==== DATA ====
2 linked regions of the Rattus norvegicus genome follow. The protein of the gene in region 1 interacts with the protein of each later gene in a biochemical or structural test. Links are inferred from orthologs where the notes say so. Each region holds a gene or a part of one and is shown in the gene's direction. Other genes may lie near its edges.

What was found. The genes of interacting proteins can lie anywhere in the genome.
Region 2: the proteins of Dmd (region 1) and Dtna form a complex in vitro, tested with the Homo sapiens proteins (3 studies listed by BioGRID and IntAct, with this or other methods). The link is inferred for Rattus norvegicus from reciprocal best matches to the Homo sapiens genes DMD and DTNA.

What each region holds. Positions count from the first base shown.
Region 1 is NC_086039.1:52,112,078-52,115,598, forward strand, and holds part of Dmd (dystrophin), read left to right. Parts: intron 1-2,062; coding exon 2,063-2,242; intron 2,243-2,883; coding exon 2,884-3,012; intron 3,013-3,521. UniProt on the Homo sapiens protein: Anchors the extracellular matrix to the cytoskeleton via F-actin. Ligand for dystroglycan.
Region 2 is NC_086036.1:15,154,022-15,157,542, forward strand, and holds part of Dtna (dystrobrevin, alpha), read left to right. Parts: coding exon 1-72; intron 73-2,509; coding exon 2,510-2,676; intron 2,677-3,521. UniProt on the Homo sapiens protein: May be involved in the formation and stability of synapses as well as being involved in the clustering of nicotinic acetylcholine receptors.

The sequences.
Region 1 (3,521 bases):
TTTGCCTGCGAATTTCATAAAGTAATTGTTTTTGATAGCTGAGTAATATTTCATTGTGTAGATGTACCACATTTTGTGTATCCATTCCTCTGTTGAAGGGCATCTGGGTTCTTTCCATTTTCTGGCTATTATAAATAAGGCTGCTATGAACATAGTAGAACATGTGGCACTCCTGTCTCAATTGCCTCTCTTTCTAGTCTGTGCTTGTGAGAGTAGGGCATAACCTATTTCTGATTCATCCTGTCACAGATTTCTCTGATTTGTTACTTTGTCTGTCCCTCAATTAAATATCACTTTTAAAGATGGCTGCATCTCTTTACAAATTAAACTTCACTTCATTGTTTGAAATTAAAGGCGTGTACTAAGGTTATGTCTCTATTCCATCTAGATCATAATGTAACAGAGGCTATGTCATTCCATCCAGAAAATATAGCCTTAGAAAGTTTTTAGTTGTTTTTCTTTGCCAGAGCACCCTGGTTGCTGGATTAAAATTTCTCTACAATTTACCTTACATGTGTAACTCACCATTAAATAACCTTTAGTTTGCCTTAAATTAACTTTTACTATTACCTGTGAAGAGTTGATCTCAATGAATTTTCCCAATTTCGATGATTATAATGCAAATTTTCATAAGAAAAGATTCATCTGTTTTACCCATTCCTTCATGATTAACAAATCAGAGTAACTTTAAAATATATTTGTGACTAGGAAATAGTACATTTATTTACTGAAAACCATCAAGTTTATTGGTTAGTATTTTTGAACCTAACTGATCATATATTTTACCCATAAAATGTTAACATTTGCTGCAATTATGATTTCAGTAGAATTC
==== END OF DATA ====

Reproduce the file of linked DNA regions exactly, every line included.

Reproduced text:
2 linked regions of the Rattus norvegicus genome follow. The protein of the gene in region 1 interacts with the protein of each later gene in a biochemical or structural test. Links are inferred from orthologs where the notes say so. Each region holds a gene or a part of one and is shown in the gene's direction. Other genes may lie near its edges.

What was found. The genes of interacting proteins can lie anywhere in the genome.
Region 2: the proteins of Dmd (region 1) and Dtna form a complex in vitro, tested with the Homo sapiens proteins (3 studies listed by BioGRID and IntAct, with this or other methods). The link is inferred for Rattus norvegicus from reciprocal best matches to the Homo sapiens genes DMD and DTNA.

What each region holds. Positions count from the first base shown.
Region 1 is NC_086039.1:52,112,078-52,115,598, forward strand, and holds part of Dmd (dystrophin), read left to right. Parts: intron 1-2,062; coding exon 2,063-2,242; intron 2,243-2,883; coding exon 2,884-3,012; intron 3,013-3,521. UniProt on the Homo sapiens protein: Anchors the extracellular matrix to the cytoskeleton via F-actin. Ligand for dystroglycan.
Region 2 is NC_086036.1:15,154,022-15,157,542, forward strand, and holds part of Dtna (dystrobrevin, alpha), read left to right. Parts: coding exon 1-72; intron 73-2,509; coding exon 2,510-2,676; intron 2,677-3,521. UniProt on the Homo sapiens protein: May be involved in the formation and stability of synapses as well as being involved in the clustering of nicotinic acetylcholine receptors.

The sequences.
Region 1 (3,521 bases):
TTTGCCTGCGAATTTCATAAAGTAATTGTTTTTGATAGCTGAGTAATATTTCATTGTGTAGATGTACCACATTTTGTGTATCCATTCCTCTGTTGAAGGGCATCTGGGTTCTTTCCATTTTCTGGCTATTATAAATAAGGCTGCTATGAACATAGTAGAACATGTGGCACTCCTGTCTCAATTGCCTCTCTTTCTAGTCTGTGCTTGTGAGAGTAGGGCATAACCTATTTCTGATTCATCCTGTCACAGATTTCTCTGATTTGTTACTTTGTCTGTCCCTCAATTAAATATCACTTTTAAAGATGGCTGCATCTCTTTACAAATTAAACTTCACTTCATTGTTTGAAATTAAAGGCGTGTACTAAGGTTATGTCTCTATTCCATCTAGATCATAATGTAACAGAGGCTATGTCATTCCATCCAGAAAATATAGCCTTAGAAAGTTTTTAGTTGTTTTTCTTTGCCAGAGCACCCTGGTTGCTGGATTAAAATTTCTCTACAATTTACCTTACATGTGTAACTCACCATTAAATAACCTTTAGTTTGCCTTAAATTAACTTTTACTATTACCTGTGAAGAGTTGATCTCAATGAATTTTCCCAATTTCGATGATTATAATGCAAATTTTCATAAGAAAAGATTCATCTGTTTTACCCATTCCTTCATGATTAACAAATCAGAGTAACTTTAAAATATATTTGTGACTAGGAAATAGTACATTTATTTACTGAAAACCATCAAGTTTATTGGTTAGTATTTTTGAACCTAACTGATCATATATTTTACCCATAAAATGTTAACATTTGCTGCAATTATGATTTCAGTAGAATTC